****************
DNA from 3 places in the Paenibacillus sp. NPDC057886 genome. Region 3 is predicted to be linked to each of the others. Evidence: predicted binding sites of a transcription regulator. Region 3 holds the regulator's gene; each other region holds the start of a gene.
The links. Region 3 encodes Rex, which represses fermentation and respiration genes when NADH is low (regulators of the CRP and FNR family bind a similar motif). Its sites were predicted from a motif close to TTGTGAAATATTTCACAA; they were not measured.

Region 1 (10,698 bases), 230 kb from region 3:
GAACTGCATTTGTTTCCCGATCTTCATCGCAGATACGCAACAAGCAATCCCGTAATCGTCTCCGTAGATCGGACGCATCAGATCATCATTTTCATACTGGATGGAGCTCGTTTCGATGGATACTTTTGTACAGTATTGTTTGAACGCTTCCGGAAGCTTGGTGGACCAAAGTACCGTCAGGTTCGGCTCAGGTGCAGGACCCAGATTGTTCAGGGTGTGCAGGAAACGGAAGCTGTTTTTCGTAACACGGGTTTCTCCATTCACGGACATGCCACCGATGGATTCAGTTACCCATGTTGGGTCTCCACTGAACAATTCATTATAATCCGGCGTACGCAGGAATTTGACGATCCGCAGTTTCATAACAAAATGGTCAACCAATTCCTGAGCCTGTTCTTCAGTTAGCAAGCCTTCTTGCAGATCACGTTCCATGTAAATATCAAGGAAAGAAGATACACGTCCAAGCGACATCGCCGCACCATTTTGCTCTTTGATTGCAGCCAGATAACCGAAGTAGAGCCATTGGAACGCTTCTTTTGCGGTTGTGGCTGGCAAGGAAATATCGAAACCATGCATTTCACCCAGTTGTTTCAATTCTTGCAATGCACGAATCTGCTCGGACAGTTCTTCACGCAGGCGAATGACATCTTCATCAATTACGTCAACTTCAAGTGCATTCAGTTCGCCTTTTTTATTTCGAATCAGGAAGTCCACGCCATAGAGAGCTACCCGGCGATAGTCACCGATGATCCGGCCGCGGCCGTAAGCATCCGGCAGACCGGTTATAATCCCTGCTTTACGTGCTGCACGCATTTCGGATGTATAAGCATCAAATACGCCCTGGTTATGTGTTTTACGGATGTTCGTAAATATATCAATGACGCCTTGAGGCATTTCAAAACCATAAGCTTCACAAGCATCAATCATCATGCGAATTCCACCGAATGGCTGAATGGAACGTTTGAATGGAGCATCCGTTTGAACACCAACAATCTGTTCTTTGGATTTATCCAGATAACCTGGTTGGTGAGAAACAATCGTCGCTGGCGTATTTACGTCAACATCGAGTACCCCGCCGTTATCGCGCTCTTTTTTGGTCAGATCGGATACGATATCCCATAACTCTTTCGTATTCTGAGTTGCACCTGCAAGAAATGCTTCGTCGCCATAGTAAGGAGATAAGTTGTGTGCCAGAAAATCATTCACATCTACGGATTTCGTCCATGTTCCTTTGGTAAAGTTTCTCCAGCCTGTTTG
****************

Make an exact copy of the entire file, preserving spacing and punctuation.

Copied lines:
DNA from 3 places in the Paenibacillus sp. NPDC057886 genome. Region 3 is predicted to be linked to each of the others. Evidence: predicted binding sites of a transcription regulator. Region 3 holds the regulator's gene; each other region holds the start of a gene.
The links. Region 3 encodes Rex, which represses fermentation and respiration genes when NADH is low (regulators of the CRP and FNR family bind a similar motif). Its sites were predicted from a motif close to TTGTGAAATATTTCACAA; they were not measured.

Region 1 (10,698 bases), 230 kb from region 3:
GAACTGCATTTGTTTCCCGATCTTCATCGCAGATACGCAACAAGCAATCCCGTAATCGTCTCCGTAGATCGGACGCATCAGATCATCATTTTCATACTGGATGGAGCTCGTTTCGATGGATACTTTTGTACAGTATTGTTTGAACGCTTCCGGAAGCTTGGTGGACCAAAGTACCGTCAGGTTCGGCTCAGGTGCAGGACCCAGATTGTTCAGGGTGTGCAGGAAACGGAAGCTGTTTTTCGTAACACGGGTTTCTCCATTCACGGACATGCCACCGATGGATTCAGTTACCCATGTTGGGTCTCCACTGAACAATTCATTATAATCCGGCGTACGCAGGAATTTGACGATCCGCAGTTTCATAACAAAATGGTCAACCAATTCCTGAGCCTGTTCTTCAGTTAGCAAGCCTTCTTGCAGATCACGTTCCATGTAAATATCAAGGAAAGAAGATACACGTCCAAGCGACATCGCCGCACCATTTTGCTCTTTGATTGCAGCCAGATAACCGAAGTAGAGCCATTGGAACGCTTCTTTTGCGGTTGTGGCTGGCAAGGAAATATCGAAACCATGCATTTCACCCAGTTGTTTCAATTCTTGCAATGCACGAATCTGCTCGGACAGTTCTTCACGCAGGCGAATGACATCTTCATCAATTACGTCAACTTCAAGTGCATTCAGTTCGCCTTTTTTATTTCGAATCAGGAAGTCCACGCCATAGAGAGCTACCCGGCGATAGTCACCGATGATCCGGCCGCGGCCGTAAGCATCCGGCAGACCGGTTATAATCCCTGCTTTACGTGCTGCACGCATTTCGGATGTATAAGCATCAAATACGCCCTGGTTATGTGTTTTACGGATGTTCGTAAATATATCAATGACGCCTTGAGGCATTTCAAAACCATAAGCTTCACAAGCATCAATCATCATGCGAATTCCACCGAATGGCTGAATGGAACGTTTGAATGGAGCATCCGTTTGAACACCAACAATCTGTTCTTTGGATTTATCCAGATAACCTGGTTGGTGAGAAACAATCGTCGCTGGCGTATTTACGTCAACATCGAGTACCCCGCCGTTATCGCGCTCTTTTTTGGTCAGATCGGATACGATATCCCATAACTCTTTCGTATTCTGAGTTGCACCTGCAAGAAATGCTTCGTCGCCATAGTAAGGAGATAAGTTGTGTGCCAGAAAATCATTCACATCTACGGATTTCGTCCATGTTCCTTTGGTAAAGTTTCTCCAGCCTGTTTG